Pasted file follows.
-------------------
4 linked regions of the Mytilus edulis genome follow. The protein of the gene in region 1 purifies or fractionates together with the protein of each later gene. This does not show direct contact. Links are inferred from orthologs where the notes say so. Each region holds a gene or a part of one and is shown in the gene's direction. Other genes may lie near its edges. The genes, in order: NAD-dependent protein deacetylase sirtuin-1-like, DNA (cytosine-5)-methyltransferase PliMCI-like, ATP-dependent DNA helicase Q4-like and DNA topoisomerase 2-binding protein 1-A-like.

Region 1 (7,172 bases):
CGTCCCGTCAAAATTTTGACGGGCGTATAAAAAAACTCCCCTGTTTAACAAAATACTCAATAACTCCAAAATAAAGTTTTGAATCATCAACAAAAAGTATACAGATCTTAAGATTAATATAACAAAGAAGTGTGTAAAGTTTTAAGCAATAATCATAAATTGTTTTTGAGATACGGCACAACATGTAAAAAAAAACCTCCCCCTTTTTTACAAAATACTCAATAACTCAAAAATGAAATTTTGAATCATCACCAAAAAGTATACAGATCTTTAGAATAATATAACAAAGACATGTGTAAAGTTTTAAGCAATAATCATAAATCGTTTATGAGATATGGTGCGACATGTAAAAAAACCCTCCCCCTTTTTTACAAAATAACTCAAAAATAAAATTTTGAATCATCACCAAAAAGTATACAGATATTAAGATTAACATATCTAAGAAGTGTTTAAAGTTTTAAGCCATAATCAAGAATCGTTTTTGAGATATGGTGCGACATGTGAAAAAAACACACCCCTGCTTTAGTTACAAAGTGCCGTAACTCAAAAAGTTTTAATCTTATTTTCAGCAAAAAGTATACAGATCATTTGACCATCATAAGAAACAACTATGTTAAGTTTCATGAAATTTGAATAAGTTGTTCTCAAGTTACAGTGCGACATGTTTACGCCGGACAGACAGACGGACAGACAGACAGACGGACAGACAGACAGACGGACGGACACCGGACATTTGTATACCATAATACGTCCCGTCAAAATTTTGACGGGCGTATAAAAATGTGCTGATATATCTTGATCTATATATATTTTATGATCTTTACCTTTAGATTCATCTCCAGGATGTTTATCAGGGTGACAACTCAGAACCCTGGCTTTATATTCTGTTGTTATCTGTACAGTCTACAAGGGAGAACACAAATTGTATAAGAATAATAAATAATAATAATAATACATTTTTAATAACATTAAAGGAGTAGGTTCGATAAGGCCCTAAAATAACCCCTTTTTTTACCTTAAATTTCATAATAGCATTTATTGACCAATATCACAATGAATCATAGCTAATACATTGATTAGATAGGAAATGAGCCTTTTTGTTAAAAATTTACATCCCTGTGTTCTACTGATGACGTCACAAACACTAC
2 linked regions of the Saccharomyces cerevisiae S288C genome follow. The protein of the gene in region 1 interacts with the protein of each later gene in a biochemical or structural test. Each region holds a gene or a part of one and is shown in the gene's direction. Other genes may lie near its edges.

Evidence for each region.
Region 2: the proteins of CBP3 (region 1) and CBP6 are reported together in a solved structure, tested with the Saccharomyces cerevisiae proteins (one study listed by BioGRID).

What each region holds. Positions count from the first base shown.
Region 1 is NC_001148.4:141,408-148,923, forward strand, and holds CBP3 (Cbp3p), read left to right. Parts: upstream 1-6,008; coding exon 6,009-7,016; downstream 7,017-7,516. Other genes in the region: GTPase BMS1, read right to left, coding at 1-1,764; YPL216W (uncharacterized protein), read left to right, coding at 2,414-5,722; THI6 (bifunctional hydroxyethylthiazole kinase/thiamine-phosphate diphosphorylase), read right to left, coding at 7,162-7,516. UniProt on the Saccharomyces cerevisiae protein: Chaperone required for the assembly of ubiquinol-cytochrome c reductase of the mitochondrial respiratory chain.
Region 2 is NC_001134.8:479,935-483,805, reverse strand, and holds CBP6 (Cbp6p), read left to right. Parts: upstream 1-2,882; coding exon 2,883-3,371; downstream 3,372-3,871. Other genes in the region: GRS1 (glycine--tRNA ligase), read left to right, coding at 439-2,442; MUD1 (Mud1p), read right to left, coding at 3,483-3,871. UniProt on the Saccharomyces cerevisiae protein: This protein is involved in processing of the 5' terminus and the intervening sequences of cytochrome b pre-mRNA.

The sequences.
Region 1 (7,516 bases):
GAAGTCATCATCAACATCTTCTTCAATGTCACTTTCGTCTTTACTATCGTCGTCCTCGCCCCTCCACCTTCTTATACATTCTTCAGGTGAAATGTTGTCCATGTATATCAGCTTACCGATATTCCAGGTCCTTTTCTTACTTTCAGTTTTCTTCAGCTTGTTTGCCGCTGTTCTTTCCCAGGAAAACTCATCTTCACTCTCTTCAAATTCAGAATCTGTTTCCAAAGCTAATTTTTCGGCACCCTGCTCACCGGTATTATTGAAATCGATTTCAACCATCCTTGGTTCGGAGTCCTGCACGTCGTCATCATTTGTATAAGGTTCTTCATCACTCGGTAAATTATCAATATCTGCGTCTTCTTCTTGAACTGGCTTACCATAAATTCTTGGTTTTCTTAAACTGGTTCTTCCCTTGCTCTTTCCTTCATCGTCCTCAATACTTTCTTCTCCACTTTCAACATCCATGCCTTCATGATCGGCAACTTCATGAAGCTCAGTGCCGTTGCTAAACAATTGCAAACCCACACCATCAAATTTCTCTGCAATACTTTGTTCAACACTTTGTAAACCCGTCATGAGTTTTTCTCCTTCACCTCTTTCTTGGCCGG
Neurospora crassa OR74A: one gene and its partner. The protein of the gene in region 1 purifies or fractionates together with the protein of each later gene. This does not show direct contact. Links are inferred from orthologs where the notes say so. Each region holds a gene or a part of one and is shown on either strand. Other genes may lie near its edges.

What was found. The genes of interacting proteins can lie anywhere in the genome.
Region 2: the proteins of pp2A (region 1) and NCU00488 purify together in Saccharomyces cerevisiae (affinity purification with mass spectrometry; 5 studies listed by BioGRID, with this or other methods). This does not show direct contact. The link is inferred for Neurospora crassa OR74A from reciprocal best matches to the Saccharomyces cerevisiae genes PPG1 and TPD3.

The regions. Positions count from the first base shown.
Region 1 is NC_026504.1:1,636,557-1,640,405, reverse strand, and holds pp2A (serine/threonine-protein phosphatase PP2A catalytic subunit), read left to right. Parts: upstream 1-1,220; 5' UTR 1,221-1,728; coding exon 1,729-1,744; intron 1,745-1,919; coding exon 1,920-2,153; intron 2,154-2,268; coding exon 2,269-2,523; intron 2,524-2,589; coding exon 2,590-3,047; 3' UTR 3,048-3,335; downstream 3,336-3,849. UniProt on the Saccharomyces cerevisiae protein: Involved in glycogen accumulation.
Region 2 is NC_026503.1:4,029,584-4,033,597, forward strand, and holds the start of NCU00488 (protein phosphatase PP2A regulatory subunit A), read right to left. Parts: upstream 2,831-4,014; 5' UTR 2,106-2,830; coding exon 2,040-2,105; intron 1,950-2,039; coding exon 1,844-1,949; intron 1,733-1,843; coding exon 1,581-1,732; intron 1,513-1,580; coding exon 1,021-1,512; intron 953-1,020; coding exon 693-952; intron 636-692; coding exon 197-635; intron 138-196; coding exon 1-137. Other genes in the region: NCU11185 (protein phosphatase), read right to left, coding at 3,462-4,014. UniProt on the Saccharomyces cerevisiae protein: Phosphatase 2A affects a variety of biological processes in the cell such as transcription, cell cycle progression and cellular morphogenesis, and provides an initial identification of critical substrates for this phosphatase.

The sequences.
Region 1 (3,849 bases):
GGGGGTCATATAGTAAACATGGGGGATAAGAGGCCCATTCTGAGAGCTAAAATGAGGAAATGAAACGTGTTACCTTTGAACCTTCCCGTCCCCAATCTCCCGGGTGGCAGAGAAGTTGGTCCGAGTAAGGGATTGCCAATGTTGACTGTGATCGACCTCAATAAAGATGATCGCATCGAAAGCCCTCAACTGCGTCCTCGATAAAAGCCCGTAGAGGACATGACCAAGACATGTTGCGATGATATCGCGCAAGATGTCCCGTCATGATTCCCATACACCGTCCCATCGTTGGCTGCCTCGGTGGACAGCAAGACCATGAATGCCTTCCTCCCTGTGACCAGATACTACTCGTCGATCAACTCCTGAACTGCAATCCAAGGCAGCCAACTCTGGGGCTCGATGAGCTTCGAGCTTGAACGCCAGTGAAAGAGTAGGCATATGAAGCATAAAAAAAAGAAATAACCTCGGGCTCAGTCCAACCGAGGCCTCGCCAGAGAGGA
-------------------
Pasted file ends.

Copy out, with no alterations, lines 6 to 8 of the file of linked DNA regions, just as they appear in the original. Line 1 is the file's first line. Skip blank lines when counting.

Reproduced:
Region 2: the proteins of CBP3 (region 1) and CBP6 are reported together in a solved structure, tested with the Saccharomyces cerevisiae proteins (one study listed by BioGRID).

What each region holds. Positions count from the first base shown.
Region 1 is NC_001148.4:141,408-148,923, forward strand, and holds CBP3 (Cbp3p), read left to right. Parts: upstream 1-6,008; coding exon 6,009-7,016; downstream 7,017-7,516. Other genes in the region: GTPase BMS1, read right to left, coding at 1-1,764; YPL216W (uncharacterized protein), read left to right, coding at 2,414-5,722; THI6 (bifunctional hydroxyethylthiazole kinase/thiamine-phosphate diphosphorylase), read right to left, coding at 7,162-7,516. UniProt on the Saccharomyces cerevisiae protein: Chaperone required for the assembly of ubiquinol-cytochrome c reductase of the mitochondrial respiratory chain.